Netflix shares closed down more than 35% Wednesday after the streaming company reported earnings Tuesday night that showed it lost subscribers for the first time in more than 10 years. The poor results and outlook led to a wave of cutbacks from Wall Street due to concerns about the company’s long-term growth potential.
The drop caused Netflix to slash more than $50 billion from its market value. It’s now the worst performing stock of 2022 in the S&P 500, down 62.5% year-to-date.
Netflix said several headwinds are affecting growth, including increased competition and the lifting of pandemic restrictions. The video-streaming business has benefited from requests to stay at home due to the coronavirus, with more people searching for digital entertainment. But in recent months, people have been spending less time on digital platforms as vaccines are introduced and mandates loosen.
Reed Hastings, founder of Netflix, speaks on stage at the 2019 New York Times Dealbook on November 6, 2019 in New York City.
Michael Cohen | Getty Images
Slower home broadband growth also played a role in the company’s poor outlook. Netflix has estimated that 100 million families share their subscription passwords with other family members or friends.
The company, in an effort to boost growth, said it was considering a lower price category supported by ads and suggested cracking down on password sharing. While analysts seemed generally optimistic about these changes, they noted that they were not a short-term solution to the subscriber base problem.
“While their plans to re-accelerate growth (limiting password sharing and advertising model) have advantages, they will not have a noticeable impact until 24, which is a long time to wait for what is now ‘show me a story,’” Bank of Analysts said. America in a note on Wednesday.The company was one of at least nine companies that downgraded Netflix in the disappointing report.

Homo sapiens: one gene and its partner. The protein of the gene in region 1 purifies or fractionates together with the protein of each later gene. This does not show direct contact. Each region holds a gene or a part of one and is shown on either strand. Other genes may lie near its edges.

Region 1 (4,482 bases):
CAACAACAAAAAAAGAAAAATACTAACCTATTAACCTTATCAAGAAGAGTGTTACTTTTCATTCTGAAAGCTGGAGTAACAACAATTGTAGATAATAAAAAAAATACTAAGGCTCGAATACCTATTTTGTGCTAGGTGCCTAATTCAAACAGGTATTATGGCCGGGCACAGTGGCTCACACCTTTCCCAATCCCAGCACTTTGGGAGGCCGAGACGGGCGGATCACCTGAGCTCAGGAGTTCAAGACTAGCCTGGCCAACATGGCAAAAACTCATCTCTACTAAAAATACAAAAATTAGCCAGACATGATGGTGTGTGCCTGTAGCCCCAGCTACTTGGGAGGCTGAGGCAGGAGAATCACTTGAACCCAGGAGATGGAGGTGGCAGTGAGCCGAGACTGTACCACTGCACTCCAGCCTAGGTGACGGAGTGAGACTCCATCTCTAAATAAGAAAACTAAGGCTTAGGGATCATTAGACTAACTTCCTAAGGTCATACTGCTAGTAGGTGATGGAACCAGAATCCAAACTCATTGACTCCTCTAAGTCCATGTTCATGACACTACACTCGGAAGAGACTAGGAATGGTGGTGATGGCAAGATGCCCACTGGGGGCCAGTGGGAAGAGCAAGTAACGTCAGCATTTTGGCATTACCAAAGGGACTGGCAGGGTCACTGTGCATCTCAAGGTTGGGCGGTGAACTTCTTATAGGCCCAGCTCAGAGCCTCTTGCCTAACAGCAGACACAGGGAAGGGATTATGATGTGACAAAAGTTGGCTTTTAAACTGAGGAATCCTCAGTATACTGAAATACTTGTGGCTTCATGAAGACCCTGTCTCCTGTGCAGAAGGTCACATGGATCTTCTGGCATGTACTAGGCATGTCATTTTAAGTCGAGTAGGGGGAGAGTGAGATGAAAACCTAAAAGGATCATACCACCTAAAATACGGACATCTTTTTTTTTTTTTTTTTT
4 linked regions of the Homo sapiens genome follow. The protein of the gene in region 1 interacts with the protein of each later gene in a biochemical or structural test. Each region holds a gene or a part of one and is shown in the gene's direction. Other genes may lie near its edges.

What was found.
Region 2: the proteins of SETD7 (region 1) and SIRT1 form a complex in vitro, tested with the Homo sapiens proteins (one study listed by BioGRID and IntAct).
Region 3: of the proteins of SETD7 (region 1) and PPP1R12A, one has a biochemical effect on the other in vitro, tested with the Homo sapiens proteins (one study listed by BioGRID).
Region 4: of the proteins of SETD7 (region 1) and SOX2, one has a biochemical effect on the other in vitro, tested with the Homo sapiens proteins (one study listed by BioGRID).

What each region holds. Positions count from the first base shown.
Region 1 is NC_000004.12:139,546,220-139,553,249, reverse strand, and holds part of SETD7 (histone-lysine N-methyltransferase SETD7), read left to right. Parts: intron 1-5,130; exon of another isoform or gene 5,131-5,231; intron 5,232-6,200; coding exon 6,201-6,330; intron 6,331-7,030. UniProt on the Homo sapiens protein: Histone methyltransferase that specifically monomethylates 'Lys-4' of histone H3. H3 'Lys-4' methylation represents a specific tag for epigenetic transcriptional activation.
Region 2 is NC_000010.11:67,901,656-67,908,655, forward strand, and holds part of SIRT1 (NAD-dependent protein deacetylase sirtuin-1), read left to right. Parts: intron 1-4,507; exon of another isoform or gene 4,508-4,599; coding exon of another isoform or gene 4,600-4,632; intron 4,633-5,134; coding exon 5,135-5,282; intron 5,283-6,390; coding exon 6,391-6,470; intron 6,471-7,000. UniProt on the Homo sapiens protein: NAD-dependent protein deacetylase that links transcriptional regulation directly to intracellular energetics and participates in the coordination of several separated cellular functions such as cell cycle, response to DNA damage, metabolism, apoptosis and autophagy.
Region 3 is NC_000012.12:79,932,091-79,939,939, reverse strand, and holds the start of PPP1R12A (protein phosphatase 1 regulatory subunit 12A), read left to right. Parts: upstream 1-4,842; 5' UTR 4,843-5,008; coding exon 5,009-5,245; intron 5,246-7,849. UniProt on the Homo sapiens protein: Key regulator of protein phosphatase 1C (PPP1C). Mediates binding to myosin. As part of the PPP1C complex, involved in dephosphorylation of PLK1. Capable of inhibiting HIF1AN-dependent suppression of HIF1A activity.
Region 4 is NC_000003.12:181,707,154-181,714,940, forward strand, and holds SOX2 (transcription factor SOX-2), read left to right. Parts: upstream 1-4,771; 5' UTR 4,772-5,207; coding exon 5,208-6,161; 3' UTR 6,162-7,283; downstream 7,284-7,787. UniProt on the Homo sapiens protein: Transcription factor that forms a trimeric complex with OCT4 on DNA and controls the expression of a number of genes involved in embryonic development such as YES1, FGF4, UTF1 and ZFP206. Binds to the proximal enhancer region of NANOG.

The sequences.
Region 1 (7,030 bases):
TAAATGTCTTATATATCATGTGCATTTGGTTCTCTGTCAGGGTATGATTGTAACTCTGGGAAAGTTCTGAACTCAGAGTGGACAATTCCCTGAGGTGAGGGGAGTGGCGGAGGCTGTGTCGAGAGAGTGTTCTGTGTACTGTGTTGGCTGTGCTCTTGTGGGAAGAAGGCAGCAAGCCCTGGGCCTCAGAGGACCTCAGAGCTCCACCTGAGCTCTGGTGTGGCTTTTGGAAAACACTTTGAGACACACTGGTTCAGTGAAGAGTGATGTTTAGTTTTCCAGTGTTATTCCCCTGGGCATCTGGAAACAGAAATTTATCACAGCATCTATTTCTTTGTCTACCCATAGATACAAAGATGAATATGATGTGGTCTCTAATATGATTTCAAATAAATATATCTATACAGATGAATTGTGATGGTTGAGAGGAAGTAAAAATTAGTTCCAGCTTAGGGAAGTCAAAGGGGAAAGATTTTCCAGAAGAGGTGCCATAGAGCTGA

“After what can only be called a shocking first-quarter subscriber loss, weak subscriber and financial guidance, we have significantly lowered subscriber expectations and pared profitability forecasts,” pivotal analyst Jeffrey Wlodarczak wrote in a note on Tuesday. The company downgraded the stock to sell from buy.
Wells Fargo analysts wrote in a note Wednesday that downgrading the stock to equal weight that “negative sub-growth and investments to reaccelerate revenue are the nail in the NFLX narrative coffin, in our view.”
Shares of several streaming services covered Wednesday morning along with Netflix as investors await updates on their growth. Disney shares closed down 5.5 percent. Similarly, Roku shares closed more than 6% lower, Paramount shares fell 8.6%, and Warner Bros. Discovery shares fell nearly 6% on the day.
Wolfe Research said: “Overall activity continues to be softer than expected, as such, subscription companies could face similar pressures throughout this earnings season, although we note that NFLX is unique in that it is more penetrative, particularly when calculating Password sharing” in a note on Tuesday. The company maintained its superior rating.
—CNBC’s Michael Bloom contributed to this report.